-Don’t buy pre-distressed jeans. They look fixed gear and they won’t last nearly as long. If you want fades, the best thing to do is buy dry denim and wear them a lot. I could write an entire blog post about how exactly pre-distressed jeans don’t look real but I’m not sure anyone would care. Either way it looks stupid.  

-Beware of unsanforized denim that is not selvedge like Levi’s Shrink-to-Fit. You may be in for a surprise after your first wash.

-Don’t hem your jeans. You just can’t get the same hem at the tailor that the jean manufacturers can get. Nice denim usually comes in a uniform inseam that is typically 34 or 36 inches. People started flipping their hems up to avoid dragging the hem on the ground. This also shows off the selvedge edge if you’ve got it. I see guys everyday now flipping up their non-selvedge jeans that don’t have selvedge seams. I guess they think it looks cool. If I were buying those kinds of jeans, I would have just picked out a pair that fit me.

-When you wash dry denim they recommend dry cleaning for the first wash, but I’ve never done that. I turn my jeans inside out and soak them in cold water with some Woolite Dark for about two hours. Then I ring them out and hang them to dry.

-If you machine wash any pair of jeans, turn them inside out.

-Unless you are actually wearing boots, don’t buy a boot cut.

Sunday, July 25, 2010

I'm learning to be the rock by the river... or am I?

"Mama said there'll be days like this, there'll be days like this mama said." -The Shirelles

Not me, but a girl (like me) who looks twenty times better than me.
When I lived in Portland, Jaime and I went to a yoga class that absolutely, positively KICKED MY ASS. More nazi than yogi, Nick, the instructor was infamous on the west side of P-town. Girls flocked from far and wide to stretch and tone their west coast booties.  Most of them couldn't decide if they wanted to have hate sex with him or just hate him.  Jaime had promised that that class was huge and he would leave me alone.  She knows how I feel about confrontation. She swore that he wouldn't single me out and draw attention to my lack of zen.  Five minutes into class I felt a tapping on the back of my head (followed by Jaime's stifled giggle).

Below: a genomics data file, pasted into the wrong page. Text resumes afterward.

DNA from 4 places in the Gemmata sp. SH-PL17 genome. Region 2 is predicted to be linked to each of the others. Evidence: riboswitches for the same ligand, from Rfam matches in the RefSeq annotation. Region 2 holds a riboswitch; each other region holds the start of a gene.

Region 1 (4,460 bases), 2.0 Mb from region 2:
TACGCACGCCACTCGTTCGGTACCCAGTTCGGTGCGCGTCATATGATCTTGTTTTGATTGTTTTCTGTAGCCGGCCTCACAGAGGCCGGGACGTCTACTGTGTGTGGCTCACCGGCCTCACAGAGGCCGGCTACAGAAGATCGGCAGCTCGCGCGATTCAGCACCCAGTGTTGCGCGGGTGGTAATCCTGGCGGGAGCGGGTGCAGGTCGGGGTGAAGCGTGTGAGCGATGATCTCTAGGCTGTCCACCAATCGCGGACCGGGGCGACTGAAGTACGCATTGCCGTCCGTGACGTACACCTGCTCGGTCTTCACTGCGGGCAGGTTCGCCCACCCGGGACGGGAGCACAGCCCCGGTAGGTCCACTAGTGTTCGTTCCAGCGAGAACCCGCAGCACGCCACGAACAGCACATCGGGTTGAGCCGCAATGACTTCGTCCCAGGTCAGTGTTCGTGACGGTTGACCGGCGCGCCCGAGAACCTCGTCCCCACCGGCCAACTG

"Helllooooo, I'm talking to you.  YES, YOU.  RELAX. YOUR. HEAD."  I was folded in half and staring at the floor. Apparently I was supposed to be staring at my shins. He kept tapping the back of my head, repeating the word relax until the tightropes of muscles running from my shoulders to my neck finally let go.

"That's right," Nick said as we all collapsed into Dead Man's Pose at the end of class, "Be the rock by the river.  Let everything that's stressing you out, everything chaotic just float by.  You are the rock by the river."  He was playing Nirvana that day.  Such an unconventional yoga class that asshole Nick taught.  Instead of leaving renewed, I left feeling uptight.

Some days are fun in my world.  Some days, not so fun.  Some months are worse than others.  Some mornings start out like the pathetic sputter of old lawn mower.  Take the other morning, for example: I threw on my "boyfriend sweater" only to remember it was courtesy of my best friend's boyfriend's thrift store pile.  While wearing my "not my boyfriend, boyfriend sweater" I spotted my almost empty wineglass from the night before.  I wanted to drink it.  At 8am.  I didn't, but I wanted to.  Does that make me an uptight alcoholic?